Google's decision to pull the plug on Wave was hardly surprising. Not only did Wave stumble out of the gate and then never quite get its footing, it violated a core principle of software as a service (SaaS): It's the application, stupid.
If you're going to be in the SaaS business, you need to deliver an application that's attractive, comprehensible, and usable immediately. Not after a horde of developers built a library of interesting widgets. Not after a quasi-beta program in which the product is really in production, but you just choose to call it beta. Not after potential users scratch their heads for days, wondering what the heck this Wave thing is supposed to do, and then sell their equally perplexed colleagues on its purported value. Deliver value now is the cardinal rule of SaaS.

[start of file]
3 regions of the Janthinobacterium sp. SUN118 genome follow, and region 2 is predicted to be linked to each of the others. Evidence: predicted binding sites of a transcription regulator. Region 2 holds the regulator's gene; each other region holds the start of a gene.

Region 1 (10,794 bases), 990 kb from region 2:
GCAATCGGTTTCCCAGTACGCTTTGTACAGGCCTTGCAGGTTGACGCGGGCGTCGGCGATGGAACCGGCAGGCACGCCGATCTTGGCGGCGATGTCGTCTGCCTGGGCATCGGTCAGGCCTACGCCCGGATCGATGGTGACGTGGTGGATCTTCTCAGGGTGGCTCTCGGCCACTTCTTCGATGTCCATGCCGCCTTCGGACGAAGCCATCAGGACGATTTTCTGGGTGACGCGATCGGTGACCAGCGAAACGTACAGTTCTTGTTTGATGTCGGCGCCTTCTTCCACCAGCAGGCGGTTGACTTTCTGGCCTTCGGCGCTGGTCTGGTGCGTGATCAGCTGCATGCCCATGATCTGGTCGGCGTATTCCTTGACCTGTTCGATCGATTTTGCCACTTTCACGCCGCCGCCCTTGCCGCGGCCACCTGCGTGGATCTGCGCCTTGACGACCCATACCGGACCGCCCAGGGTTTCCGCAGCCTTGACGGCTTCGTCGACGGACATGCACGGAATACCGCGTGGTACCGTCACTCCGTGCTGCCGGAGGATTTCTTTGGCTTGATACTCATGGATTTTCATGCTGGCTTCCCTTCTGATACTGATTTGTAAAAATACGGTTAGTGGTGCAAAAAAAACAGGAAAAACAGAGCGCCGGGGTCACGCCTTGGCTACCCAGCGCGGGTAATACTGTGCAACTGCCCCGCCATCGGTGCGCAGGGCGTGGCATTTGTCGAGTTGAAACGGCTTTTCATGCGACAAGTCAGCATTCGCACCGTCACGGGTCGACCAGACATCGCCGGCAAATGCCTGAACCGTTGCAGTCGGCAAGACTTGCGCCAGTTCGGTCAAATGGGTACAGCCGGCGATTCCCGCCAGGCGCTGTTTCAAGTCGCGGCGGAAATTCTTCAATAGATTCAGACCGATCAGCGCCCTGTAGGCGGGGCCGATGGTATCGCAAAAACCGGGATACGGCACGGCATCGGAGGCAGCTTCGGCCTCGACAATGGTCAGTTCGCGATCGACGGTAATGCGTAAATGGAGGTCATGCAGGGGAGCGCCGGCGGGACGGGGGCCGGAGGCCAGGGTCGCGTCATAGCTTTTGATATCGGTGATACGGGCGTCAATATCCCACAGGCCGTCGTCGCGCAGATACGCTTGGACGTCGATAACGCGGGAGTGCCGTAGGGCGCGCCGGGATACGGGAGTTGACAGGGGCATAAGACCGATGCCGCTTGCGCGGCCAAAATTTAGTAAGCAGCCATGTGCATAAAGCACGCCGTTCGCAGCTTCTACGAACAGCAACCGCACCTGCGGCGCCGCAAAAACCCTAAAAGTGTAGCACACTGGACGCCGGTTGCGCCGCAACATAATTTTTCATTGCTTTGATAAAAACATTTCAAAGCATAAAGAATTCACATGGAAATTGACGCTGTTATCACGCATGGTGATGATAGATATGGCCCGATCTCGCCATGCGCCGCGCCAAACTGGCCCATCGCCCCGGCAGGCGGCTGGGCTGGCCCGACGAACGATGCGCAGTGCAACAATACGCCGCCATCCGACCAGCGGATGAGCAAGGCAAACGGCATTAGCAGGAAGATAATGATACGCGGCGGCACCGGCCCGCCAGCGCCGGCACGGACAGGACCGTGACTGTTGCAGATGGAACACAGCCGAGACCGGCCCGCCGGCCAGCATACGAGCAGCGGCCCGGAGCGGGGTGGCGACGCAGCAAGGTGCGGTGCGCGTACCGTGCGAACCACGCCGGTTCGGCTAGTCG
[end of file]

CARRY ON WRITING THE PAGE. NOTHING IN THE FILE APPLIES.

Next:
On-Premise Strategy For An On-Demand Application
Wave's product strategy resembled a traditional on-premise strategy, in which you built the platform first, and then added an application to it. In the cloud, the product strategy moves in exactly the opposite direction: application first, then platform. A classic example is the Salesforce portfolio, which started with a highly capable CRM application that was easy to implement. Later came the platform, Force.com, on which customers and partners could build customizations and adjacent applications.